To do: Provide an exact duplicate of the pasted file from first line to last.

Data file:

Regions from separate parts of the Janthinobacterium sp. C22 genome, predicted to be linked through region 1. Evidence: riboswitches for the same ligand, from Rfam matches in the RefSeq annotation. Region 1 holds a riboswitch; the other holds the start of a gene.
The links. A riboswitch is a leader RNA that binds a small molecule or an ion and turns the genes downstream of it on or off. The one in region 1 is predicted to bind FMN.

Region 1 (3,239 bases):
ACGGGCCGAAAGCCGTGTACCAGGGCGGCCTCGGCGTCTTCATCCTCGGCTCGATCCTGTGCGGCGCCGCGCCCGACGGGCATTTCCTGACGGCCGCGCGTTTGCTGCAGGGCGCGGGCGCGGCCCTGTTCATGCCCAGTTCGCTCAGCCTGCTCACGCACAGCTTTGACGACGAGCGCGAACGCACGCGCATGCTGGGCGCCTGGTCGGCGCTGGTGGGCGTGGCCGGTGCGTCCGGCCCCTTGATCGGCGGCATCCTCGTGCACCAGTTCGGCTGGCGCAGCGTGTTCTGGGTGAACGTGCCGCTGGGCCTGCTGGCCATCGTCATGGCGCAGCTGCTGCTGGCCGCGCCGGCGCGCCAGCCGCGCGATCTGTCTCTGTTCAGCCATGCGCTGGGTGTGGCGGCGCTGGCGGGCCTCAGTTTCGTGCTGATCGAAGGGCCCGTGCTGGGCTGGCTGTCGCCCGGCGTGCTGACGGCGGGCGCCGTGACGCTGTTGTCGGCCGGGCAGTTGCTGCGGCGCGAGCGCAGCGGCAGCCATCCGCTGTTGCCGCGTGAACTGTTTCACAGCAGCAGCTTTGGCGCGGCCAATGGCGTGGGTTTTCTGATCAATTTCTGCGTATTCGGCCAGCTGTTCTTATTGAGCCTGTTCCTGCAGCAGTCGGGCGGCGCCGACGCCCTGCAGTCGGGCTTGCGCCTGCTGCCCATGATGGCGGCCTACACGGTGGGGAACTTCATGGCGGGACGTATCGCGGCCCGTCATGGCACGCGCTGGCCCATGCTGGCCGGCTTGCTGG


Regions from separate parts of the Janthinobacterium sp. C22 genome, predicted to be linked through region 1. Evidence: riboswitches for the same ligand, from Rfam matches in the RefSeq annotation. Region 1 holds a riboswitch; the other holds the start of a gene.
The links. A riboswitch is a leader RNA that binds a small molecule or an ion and turns the genes downstream of it on or off. The one in region 1 is predicted to bind FMN.

Region 1 (3,239 bases):
ACGGGCCGAAAGCCGTGTACCAGGGCGGCCTCGGCGTCTTCATCCTCGGCTCGATCCTGTGCGGCGCCGCGCCCGACGGGCATTTCCTGACGGCCGCGCGTTTGCTGCAGGGCGCGGGCGCGGCCCTGTTCATGCCCAGTTCGCTCAGCCTGCTCACGCACAGCTTTGACGACGAGCGCGAACGCACGCGCATGCTGGGCGCCTGGTCGGCGCTGGTGGGCGTGGCCGGTGCGTCCGGCCCCTTGATCGGCGGCATCCTCGTGCACCAGTTCGGCTGGCGCAGCGTGTTCTGGGTGAACGTGCCGCTGGGCCTGCTGGCCATCGTCATGGCGCAGCTGCTGCTGGCCGCGCCGGCGCGCCAGCCGCGCGATCTGTCTCTGTTCAGCCATGCGCTGGGTGTGGCGGCGCTGGCGGGCCTCAGTTTCGTGCTGATCGAAGGGCCCGTGCTGGGCTGGCTGTCGCCCGGCGTGCTGACGGCGGGCGCCGTGACGCTGTTGTCGGCCGGGCAGTTGCTGCGGCGCGAGCGCAGCGGCAGCCATCCGCTGTTGCCGCGTGAACTGTTTCACAGCAGCAGCTTTGGCGCGGCCAATGGCGTGGGTTTTCTGATCAATTTCTGCGTATTCGGCCAGCTGTTCTTATTGAGCCTGTTCCTGCAGCAGTCGGGCGGCGCCGACGCCCTGCAGTCGGGCTTGCGCCTGCTGCCCATGATGGCGGCCTACACGGTGGGGAACTTCATGGCGGGACGTATCGCGGCCCGTCATGGCACGCGCTGGCCCATGCTGGCCGGCTTGCTGG